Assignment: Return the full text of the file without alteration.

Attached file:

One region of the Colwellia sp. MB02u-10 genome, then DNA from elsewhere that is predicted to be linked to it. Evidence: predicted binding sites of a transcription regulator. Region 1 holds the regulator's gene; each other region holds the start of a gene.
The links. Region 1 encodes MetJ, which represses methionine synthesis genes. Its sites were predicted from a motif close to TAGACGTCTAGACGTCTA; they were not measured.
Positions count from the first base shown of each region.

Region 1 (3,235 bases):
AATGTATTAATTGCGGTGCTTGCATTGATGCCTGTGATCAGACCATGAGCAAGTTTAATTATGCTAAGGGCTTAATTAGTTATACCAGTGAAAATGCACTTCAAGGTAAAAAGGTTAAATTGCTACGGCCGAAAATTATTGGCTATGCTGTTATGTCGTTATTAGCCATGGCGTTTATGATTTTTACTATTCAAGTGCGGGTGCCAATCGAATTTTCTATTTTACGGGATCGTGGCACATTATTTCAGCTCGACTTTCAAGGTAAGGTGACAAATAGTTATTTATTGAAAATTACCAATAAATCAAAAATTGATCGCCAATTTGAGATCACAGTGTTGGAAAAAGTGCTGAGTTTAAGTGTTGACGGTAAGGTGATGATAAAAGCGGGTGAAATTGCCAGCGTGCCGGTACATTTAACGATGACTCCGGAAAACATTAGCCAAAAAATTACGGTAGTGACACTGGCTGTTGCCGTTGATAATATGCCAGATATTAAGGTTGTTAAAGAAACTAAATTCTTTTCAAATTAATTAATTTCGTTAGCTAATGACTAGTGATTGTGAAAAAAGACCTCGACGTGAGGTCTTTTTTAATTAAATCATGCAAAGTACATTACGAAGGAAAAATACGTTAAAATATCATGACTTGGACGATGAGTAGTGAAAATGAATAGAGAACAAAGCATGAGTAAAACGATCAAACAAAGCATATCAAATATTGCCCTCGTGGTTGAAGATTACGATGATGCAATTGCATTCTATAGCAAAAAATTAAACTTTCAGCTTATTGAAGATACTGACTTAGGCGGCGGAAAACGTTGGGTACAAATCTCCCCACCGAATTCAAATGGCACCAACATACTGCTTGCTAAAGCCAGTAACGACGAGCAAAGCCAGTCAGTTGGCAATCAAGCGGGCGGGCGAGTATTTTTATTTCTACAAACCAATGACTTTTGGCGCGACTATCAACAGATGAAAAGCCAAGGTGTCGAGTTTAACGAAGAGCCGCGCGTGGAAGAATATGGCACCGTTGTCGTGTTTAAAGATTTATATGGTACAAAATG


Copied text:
One region of the Colwellia sp. MB02u-10 genome, then DNA from elsewhere that is predicted to be linked to it. Evidence: predicted binding sites of a transcription regulator. Region 1 holds the regulator's gene; each other region holds the start of a gene.
The links. Region 1 encodes MetJ, which represses methionine synthesis genes. Its sites were predicted from a motif close to TAGACGTCTAGACGTCTA; they were not measured.
Positions count from the first base shown of each region.

Region 1 (3,235 bases):
AATGTATTAATTGCGGTGCTTGCATTGATGCCTGTGATCAGACCATGAGCAAGTTTAATTATGCTAAGGGCTTAATTAGTTATACCAGTGAAAATGCACTTCAAGGTAAAAAGGTTAAATTGCTACGGCCGAAAATTATTGGCTATGCTGTTATGTCGTTATTAGCCATGGCGTTTATGATTTTTACTATTCAAGTGCGGGTGCCAATCGAATTTTCTATTTTACGGGATCGTGGCACATTATTTCAGCTCGACTTTCAAGGTAAGGTGACAAATAGTTATTTATTGAAAATTACCAATAAATCAAAAATTGATCGCCAATTTGAGATCACAGTGTTGGAAAAAGTGCTGAGTTTAAGTGTTGACGGTAAGGTGATGATAAAAGCGGGTGAAATTGCCAGCGTGCCGGTACATTTAACGATGACTCCGGAAAACATTAGCCAAAAAATTACGGTAGTGACACTGGCTGTTGCCGTTGATAATATGCCAGATATTAAGGTTGTTAAAGAAACTAAATTCTTTTCAAATTAATTAATTTCGTTAGCTAATGACTAGTGATTGTGAAAAAAGACCTCGACGTGAGGTCTTTTTTAATTAAATCATGCAAAGTACATTACGAAGGAAAAATACGTTAAAATATCATGACTTGGACGATGAGTAGTGAAAATGAATAGAGAACAAAGCATGAGTAAAACGATCAAACAAAGCATATCAAATATTGCCCTCGTGGTTGAAGATTACGATGATGCAATTGCATTCTATAGCAAAAAATTAAACTTTCAGCTTATTGAAGATACTGACTTAGGCGGCGGAAAACGTTGGGTACAAATCTCCCCACCGAATTCAAATGGCACCAACATACTGCTTGCTAAAGCCAGTAACGACGAGCAAAGCCAGTCAGTTGGCAATCAAGCGGGCGGGCGAGTATTTTTATTTCTACAAACCAATGACTTTTGGCGCGACTATCAACAGATGAAAAGCCAAGGTGTCGAGTTTAACGAAGAGCCGCGCGTGGAAGAATATGGCACCGTTGTCGTGTTTAAAGATTTATATGGTACAAAATG